best practices training and recruiting officials n.
Download
Skip this Video
Loading SlideShow in 5 Seconds..
Best Practices Training and Recruiting Officials PowerPoint Presentation
Download Presentation
Best Practices Training and Recruiting Officials

Loading in 2 Seconds...

play fullscreen
1 / 26

Best Practices Training and Recruiting Officials - PowerPoint PPT Presentation


  • 113 Views
  • Uploaded on

Best Practices Training and Recruiting Officials. Sports Officials Canada Conference ’13 Karen Butcher Skate Canada Official. Have the right official in the right place at the right time with appropriate skills, knowledge, and motivation to do the job. Talent Management for officials.

loader
I am the owner, or an agent authorized to act on behalf of the owner, of the copyrighted work described.
capcha
Download Presentation

PowerPoint Slideshow about 'Best Practices Training and Recruiting Officials' - edison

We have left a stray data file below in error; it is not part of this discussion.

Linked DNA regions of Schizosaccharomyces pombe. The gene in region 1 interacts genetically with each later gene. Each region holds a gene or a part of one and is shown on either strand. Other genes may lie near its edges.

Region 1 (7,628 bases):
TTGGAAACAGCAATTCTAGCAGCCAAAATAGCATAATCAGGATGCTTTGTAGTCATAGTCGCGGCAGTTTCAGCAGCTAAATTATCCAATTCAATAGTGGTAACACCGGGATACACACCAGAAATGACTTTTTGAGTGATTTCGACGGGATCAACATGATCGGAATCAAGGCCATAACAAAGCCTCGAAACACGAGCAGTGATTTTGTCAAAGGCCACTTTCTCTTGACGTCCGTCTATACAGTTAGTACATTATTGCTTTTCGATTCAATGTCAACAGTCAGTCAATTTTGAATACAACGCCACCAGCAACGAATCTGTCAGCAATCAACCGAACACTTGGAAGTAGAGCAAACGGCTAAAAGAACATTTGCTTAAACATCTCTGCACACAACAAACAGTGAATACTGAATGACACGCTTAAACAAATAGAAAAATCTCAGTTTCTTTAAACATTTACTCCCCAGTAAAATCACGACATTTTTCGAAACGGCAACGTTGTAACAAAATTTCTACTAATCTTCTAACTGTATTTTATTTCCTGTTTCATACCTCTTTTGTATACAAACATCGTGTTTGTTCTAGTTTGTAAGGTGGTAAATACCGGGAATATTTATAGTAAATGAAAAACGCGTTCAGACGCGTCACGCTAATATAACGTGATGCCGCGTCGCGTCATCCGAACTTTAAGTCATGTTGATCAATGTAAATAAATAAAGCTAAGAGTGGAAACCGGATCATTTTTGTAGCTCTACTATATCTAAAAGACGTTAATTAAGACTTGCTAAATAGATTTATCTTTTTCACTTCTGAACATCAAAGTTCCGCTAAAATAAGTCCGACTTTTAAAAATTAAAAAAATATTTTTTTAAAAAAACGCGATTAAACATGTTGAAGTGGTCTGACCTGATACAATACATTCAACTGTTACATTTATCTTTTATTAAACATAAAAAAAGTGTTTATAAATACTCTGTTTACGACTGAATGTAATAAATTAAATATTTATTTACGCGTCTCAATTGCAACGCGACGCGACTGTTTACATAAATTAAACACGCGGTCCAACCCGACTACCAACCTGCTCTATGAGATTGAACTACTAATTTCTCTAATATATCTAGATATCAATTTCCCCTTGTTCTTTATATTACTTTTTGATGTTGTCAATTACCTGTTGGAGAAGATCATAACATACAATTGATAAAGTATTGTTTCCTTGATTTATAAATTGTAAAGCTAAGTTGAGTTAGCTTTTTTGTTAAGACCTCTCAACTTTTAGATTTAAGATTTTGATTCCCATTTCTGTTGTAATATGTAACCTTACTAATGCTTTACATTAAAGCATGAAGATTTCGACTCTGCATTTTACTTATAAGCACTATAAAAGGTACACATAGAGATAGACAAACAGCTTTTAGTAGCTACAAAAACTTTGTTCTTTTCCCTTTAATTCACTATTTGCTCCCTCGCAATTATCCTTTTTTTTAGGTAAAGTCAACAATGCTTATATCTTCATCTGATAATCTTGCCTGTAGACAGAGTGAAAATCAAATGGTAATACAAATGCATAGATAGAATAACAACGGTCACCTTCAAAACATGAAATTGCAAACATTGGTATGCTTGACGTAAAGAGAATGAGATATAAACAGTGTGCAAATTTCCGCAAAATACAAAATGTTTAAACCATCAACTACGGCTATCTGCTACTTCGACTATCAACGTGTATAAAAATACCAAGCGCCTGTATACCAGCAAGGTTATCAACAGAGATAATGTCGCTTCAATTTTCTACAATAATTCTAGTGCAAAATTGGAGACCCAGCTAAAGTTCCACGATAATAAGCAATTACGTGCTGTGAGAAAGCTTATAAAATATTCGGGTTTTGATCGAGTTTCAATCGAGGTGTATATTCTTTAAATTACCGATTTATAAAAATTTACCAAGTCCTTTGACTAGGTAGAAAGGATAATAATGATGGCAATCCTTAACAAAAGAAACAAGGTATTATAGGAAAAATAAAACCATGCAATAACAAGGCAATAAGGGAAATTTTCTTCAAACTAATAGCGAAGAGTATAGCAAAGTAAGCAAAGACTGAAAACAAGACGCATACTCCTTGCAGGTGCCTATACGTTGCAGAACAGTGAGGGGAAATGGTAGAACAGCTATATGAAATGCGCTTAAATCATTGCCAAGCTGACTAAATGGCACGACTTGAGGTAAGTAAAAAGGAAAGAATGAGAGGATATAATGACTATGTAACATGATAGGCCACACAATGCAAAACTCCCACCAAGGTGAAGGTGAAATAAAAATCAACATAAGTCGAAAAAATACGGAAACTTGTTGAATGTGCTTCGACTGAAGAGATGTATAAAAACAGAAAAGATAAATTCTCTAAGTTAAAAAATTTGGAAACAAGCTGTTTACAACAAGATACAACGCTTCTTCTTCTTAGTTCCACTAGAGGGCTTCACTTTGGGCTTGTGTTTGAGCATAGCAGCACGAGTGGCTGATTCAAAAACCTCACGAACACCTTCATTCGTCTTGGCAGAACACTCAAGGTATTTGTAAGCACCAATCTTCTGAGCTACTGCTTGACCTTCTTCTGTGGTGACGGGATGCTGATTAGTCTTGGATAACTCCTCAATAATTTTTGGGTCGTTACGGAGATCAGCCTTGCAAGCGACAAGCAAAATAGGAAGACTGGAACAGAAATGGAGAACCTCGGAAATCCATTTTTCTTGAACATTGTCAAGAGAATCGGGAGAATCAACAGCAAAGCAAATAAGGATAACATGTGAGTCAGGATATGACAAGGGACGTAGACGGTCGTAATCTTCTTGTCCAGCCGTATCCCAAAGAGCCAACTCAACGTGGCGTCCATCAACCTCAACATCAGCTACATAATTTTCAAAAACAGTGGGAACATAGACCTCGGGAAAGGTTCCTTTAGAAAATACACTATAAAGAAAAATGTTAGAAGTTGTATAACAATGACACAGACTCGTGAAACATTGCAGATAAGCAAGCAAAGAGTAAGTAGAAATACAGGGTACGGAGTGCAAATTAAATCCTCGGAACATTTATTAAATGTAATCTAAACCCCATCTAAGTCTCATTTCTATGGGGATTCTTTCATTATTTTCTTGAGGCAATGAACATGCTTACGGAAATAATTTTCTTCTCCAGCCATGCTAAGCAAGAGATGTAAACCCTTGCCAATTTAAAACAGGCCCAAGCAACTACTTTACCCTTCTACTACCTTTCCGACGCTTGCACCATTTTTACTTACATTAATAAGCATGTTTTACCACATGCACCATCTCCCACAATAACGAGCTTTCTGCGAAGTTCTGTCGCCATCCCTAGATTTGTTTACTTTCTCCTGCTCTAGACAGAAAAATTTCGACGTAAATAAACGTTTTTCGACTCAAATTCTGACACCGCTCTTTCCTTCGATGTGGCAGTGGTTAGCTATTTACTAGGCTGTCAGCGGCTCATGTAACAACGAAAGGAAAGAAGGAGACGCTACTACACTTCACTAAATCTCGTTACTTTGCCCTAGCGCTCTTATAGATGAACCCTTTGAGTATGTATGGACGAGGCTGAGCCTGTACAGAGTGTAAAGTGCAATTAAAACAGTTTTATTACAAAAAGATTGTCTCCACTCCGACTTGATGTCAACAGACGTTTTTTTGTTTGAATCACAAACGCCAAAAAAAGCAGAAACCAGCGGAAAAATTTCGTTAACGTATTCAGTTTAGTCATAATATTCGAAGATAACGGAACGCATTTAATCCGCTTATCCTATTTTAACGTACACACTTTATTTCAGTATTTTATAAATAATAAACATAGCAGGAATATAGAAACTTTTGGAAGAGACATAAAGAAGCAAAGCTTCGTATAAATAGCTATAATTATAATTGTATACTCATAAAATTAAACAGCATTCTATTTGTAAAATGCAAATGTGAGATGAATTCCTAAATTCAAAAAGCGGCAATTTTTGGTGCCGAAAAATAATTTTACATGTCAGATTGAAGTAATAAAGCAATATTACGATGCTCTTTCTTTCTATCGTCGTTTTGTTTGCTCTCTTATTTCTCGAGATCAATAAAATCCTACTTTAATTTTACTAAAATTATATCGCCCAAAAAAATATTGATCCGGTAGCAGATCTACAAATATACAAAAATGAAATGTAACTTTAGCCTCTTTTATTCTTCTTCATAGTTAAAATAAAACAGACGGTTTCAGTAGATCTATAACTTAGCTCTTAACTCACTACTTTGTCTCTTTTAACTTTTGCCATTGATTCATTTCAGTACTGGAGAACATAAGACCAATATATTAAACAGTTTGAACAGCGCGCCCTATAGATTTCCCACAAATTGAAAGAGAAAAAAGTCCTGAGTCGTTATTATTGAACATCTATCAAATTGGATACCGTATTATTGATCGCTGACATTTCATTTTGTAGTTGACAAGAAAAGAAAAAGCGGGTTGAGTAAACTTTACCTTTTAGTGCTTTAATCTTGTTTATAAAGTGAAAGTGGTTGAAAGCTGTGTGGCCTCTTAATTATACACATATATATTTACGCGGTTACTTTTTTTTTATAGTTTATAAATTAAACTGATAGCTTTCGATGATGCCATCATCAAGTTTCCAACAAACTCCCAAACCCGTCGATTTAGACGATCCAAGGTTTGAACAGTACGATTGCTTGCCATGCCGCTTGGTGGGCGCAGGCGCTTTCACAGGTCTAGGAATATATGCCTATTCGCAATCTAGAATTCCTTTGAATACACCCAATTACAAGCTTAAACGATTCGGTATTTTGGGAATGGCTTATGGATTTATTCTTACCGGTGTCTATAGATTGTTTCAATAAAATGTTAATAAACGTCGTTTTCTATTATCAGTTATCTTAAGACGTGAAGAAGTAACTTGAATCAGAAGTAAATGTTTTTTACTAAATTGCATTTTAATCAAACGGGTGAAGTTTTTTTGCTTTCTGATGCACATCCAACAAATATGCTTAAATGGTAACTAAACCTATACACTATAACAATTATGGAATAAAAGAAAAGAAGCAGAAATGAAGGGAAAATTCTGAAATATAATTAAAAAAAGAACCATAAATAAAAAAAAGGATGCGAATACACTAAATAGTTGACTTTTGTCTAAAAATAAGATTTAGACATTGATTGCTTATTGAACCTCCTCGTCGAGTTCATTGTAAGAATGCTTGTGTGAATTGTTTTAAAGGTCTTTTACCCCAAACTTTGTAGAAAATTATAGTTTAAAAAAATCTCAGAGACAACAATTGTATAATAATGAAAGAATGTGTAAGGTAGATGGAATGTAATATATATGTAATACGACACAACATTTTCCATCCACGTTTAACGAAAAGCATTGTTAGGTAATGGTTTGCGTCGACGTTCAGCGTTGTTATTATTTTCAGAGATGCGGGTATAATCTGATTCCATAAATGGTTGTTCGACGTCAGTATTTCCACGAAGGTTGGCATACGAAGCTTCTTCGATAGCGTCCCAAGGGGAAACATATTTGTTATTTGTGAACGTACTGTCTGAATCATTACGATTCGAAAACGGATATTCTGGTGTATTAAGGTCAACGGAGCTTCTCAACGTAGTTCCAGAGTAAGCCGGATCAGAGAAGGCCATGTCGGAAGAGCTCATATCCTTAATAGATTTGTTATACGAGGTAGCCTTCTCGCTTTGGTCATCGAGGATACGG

An Image/Link below is provided (as is) to download presentation

Download Policy: Content on the Website is provided to you AS IS for your information and personal use and may not be sold / licensed / shared on other websites without getting consent from its author.While downloading, if for some reason you are not able to download a presentation, the publisher may have deleted the file from their server.


- - - - - - - - - - - - - - - - - - - - - - - - - - E N D - - - - - - - - - - - - - - - - - - - - - - - - - -
Presentation Transcript
best practices training and recruiting officials

Best PracticesTraining and Recruiting Officials

Sports Officials Canada

Conference ’13

Karen Butcher

Skate Canada Official

slide2
Have the right official in the right place at the right time with appropriate skills, knowledge, and motivation to do the job.
talent management for officials
Talent Management for officials

Acquire

Develop

Retain

Mobilize

Monitor / Report

Exit / Retirement

acquiring talent
Acquiring Talent
  • How many officials are needed?
    • Different types of officials.
    • Different numbers for different levels.
    • Different needs depending on the city/province.
  • What competencies should officials have?
  • How do you make officiating inviting?
  • How are you going to recognize/reward?
competencies
Competencies
  • Technical
  • Deportment
  • Communication
  • Leadership